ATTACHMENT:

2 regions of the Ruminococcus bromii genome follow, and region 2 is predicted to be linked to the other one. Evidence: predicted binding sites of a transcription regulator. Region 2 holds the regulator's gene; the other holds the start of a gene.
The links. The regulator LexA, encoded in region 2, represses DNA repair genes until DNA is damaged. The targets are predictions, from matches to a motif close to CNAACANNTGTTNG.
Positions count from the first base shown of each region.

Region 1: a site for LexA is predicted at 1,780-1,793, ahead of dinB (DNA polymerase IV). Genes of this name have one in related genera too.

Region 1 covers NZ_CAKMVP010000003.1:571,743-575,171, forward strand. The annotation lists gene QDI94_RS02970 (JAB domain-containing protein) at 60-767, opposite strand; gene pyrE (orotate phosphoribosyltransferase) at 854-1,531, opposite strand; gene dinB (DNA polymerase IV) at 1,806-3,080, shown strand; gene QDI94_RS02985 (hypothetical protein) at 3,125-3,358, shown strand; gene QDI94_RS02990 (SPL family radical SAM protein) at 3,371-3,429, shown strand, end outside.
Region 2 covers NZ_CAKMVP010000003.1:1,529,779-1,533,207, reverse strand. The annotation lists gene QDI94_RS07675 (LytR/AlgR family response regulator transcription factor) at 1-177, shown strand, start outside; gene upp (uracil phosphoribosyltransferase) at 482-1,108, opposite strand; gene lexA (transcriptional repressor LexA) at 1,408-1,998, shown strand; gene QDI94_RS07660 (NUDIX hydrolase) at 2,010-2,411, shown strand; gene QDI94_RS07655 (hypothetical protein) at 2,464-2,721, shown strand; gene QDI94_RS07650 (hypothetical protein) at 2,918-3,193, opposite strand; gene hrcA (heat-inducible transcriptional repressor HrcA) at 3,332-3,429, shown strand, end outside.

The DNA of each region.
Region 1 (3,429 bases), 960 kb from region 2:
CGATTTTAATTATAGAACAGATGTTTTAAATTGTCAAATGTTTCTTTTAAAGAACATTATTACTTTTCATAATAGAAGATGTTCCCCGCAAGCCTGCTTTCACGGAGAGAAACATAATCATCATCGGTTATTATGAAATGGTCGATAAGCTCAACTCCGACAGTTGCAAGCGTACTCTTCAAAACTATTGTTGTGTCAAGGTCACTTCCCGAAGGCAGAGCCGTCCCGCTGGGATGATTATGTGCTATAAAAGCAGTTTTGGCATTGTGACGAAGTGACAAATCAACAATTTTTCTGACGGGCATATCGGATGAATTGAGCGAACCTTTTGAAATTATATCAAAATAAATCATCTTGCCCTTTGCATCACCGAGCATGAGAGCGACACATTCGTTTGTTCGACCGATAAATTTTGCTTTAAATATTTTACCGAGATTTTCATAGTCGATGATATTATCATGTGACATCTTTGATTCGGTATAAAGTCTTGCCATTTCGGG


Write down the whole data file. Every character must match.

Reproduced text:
2 regions of the Ruminococcus bromii genome follow, and region 2 is predicted to be linked to the other one. Evidence: predicted binding sites of a transcription regulator. Region 2 holds the regulator's gene; the other holds the start of a gene.
The links. The regulator LexA, encoded in region 2, represses DNA repair genes until DNA is damaged. The targets are predictions, from matches to a motif close to CNAACANNTGTTNG.
Positions count from the first base shown of each region.

Region 1: a site for LexA is predicted at 1,780-1,793, ahead of dinB (DNA polymerase IV). Genes of this name have one in related genera too.

Region 1 covers NZ_CAKMVP010000003.1:571,743-575,171, forward strand. The annotation lists gene QDI94_RS02970 (JAB domain-containing protein) at 60-767, opposite strand; gene pyrE (orotate phosphoribosyltransferase) at 854-1,531, opposite strand; gene dinB (DNA polymerase IV) at 1,806-3,080, shown strand; gene QDI94_RS02985 (hypothetical protein) at 3,125-3,358, shown strand; gene QDI94_RS02990 (SPL family radical SAM protein) at 3,371-3,429, shown strand, end outside.
Region 2 covers NZ_CAKMVP010000003.1:1,529,779-1,533,207, reverse strand. The annotation lists gene QDI94_RS07675 (LytR/AlgR family response regulator transcription factor) at 1-177, shown strand, start outside; gene upp (uracil phosphoribosyltransferase) at 482-1,108, opposite strand; gene lexA (transcriptional repressor LexA) at 1,408-1,998, shown strand; gene QDI94_RS07660 (NUDIX hydrolase) at 2,010-2,411, shown strand; gene QDI94_RS07655 (hypothetical protein) at 2,464-2,721, shown strand; gene QDI94_RS07650 (hypothetical protein) at 2,918-3,193, opposite strand; gene hrcA (heat-inducible transcriptional repressor HrcA) at 3,332-3,429, shown strand, end outside.

The DNA of each region.
Region 1 (3,429 bases), 960 kb from region 2:
CGATTTTAATTATAGAACAGATGTTTTAAATTGTCAAATGTTTCTTTTAAAGAACATTATTACTTTTCATAATAGAAGATGTTCCCCGCAAGCCTGCTTTCACGGAGAGAAACATAATCATCATCGGTTATTATGAAATGGTCGATAAGCTCAACTCCGACAGTTGCAAGCGTACTCTTCAAAACTATTGTTGTGTCAAGGTCACTTCCCGAAGGCAGAGCCGTCCCGCTGGGATGATTATGTGCTATAAAAGCAGTTTTGGCATTGTGACGAAGTGACAAATCAACAATTTTTCTGACGGGCATATCGGATGAATTGAGCGAACCTTTTGAAATTATATCAAAATAAATCATCTTGCCCTTTGCATCACCGAGCATGAGAGCGACACATTCGTTTGTTCGACCGATAAATTTTGCTTTAAATATTTTACCGAGATTTTCATAGTCGATGATATTATCATGTGACATCTTTGATTCGGTATAAAGTCTTGCCATTTCGGG